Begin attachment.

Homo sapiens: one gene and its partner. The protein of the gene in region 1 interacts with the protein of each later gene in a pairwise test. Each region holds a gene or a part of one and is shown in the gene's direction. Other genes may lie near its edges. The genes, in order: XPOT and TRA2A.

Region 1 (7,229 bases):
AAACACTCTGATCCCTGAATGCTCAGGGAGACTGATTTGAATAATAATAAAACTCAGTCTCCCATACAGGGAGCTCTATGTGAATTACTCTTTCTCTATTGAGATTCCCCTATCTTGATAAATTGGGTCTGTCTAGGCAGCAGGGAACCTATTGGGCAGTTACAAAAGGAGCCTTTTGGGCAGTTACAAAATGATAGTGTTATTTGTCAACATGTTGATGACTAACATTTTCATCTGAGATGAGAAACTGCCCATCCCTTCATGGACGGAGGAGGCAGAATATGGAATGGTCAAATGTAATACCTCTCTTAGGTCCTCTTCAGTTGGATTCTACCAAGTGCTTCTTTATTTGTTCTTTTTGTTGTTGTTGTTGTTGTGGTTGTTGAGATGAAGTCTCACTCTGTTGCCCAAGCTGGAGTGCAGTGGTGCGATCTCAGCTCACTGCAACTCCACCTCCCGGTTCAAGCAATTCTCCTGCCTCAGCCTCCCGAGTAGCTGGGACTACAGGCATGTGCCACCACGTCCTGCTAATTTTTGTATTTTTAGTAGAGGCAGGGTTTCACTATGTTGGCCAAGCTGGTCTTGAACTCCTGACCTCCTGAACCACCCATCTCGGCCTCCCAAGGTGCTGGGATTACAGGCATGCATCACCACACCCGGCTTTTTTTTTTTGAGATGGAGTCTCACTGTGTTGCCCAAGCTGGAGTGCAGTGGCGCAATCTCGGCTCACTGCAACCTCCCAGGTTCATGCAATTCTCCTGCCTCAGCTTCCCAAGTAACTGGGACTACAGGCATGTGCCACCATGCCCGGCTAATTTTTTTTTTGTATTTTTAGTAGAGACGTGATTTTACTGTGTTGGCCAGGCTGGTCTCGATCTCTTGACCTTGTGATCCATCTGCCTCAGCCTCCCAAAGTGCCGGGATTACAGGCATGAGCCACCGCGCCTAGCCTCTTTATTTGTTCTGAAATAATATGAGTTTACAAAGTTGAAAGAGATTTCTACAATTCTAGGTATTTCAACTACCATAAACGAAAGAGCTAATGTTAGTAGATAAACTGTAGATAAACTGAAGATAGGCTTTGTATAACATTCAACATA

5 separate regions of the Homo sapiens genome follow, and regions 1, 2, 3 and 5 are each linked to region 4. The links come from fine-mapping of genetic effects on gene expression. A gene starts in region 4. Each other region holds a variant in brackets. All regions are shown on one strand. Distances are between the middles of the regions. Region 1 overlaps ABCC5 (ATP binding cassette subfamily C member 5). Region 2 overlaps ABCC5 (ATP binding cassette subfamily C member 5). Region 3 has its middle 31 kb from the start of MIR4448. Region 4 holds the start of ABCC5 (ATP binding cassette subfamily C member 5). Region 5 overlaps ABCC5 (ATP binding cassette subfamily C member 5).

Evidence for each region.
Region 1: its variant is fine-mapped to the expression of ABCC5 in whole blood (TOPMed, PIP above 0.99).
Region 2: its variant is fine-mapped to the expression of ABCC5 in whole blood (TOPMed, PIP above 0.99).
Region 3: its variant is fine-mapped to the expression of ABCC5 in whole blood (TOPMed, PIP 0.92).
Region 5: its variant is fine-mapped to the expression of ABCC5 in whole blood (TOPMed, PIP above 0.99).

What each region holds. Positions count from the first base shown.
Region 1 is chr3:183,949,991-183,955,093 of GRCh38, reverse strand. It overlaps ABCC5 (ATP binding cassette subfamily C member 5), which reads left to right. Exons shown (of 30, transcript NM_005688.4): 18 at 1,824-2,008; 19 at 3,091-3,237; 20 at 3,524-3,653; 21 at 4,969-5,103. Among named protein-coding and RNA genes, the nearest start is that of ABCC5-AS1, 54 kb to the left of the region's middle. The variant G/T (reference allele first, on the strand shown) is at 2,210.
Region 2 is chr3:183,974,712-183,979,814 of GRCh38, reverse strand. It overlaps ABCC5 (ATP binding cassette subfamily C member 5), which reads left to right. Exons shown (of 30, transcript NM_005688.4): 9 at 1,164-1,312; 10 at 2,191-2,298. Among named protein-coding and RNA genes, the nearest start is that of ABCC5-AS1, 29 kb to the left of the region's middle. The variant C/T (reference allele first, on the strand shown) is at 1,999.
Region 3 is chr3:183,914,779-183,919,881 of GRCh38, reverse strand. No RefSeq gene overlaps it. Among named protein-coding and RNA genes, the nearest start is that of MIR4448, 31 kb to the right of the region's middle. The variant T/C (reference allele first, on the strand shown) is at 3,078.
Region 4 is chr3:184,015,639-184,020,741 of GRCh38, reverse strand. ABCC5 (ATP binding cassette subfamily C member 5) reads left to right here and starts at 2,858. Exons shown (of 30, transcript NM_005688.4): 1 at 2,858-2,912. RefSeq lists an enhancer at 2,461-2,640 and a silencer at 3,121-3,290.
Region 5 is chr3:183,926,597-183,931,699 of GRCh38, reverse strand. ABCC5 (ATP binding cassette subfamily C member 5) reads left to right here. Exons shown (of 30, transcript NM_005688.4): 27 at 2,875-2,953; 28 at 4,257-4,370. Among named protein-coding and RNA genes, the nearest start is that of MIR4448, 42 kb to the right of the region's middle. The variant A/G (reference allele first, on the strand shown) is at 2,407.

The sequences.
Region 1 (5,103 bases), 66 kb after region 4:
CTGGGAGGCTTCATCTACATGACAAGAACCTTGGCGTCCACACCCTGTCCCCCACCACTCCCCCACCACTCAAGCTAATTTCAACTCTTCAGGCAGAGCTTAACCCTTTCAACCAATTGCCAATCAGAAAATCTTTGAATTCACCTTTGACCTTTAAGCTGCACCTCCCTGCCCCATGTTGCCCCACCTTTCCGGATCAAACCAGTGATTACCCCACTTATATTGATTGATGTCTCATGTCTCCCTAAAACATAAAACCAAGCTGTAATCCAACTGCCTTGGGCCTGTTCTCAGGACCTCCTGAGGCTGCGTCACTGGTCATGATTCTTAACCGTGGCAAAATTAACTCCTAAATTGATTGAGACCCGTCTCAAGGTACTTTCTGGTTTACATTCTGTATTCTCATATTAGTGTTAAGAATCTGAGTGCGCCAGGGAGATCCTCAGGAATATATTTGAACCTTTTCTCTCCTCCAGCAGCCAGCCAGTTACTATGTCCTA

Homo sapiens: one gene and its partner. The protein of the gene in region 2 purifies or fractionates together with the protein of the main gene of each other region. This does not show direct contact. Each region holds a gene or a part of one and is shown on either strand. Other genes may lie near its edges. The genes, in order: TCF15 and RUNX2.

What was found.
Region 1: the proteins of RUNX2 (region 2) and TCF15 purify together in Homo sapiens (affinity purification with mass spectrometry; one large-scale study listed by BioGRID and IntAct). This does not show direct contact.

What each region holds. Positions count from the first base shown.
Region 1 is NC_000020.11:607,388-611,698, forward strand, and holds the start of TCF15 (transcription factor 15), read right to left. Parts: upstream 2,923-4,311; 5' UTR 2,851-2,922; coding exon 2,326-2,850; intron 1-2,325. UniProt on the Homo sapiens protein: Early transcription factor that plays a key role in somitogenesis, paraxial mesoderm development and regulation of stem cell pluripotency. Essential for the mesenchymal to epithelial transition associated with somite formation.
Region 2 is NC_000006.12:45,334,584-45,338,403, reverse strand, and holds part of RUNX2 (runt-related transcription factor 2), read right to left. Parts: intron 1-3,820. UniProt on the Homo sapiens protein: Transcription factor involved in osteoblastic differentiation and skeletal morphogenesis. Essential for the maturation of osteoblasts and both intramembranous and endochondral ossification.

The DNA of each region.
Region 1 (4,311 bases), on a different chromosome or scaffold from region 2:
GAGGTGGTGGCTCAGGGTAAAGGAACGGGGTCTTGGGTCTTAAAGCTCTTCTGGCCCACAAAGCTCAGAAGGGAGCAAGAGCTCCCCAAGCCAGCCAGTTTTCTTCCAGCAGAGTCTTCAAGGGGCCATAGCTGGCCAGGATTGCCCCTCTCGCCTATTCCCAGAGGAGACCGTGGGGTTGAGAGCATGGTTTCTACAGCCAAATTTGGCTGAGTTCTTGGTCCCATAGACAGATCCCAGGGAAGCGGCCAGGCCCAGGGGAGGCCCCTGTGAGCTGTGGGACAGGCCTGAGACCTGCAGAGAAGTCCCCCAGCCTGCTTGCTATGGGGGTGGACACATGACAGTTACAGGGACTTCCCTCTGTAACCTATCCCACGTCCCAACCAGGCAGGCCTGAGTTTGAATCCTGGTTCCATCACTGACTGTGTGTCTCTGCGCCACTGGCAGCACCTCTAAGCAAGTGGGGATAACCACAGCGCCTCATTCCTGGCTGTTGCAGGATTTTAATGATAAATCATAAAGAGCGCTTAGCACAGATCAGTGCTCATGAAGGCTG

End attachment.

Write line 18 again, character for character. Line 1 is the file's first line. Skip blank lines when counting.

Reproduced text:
CTGGGAGGCTTCATCTACATGACAAGAACCTTGGCGTCCACACCCTGTCCCCCACCACTCCCCCACCACTCAAGCTAATTTCAACTCTTCAGGCAGAGCTTAACCCTTTCAACCAATTGCCAATCAGAAAATCTTTGAATTCACCTTTGACCTTTAAGCTGCACCTCCCTGCCCCATGTTGCCCCACCTTTCCGGATCAAACCAGTGATTACCCCACTTATATTGATTGATGTCTCATGTCTCCCTAAAACATAAAACCAAGCTGTAATCCAACTGCCTTGGGCCTGTTCTCAGGACCTCCTGAGGCTGCGTCACTGGTCATGATTCTTAACCGTGGCAAAATTAACTCCTAAATTGATTGAGACCCGTCTCAAGGTACTTTCTGGTTTACATTCTGTATTCTCATATTAGTGTTAAGAATCTGAGTGCGCCAGGGAGATCCTCAGGAATATATTTGAACCTTTTCTCTCCTCCAGCAGCCAGCCAGTTACTATGTCCTA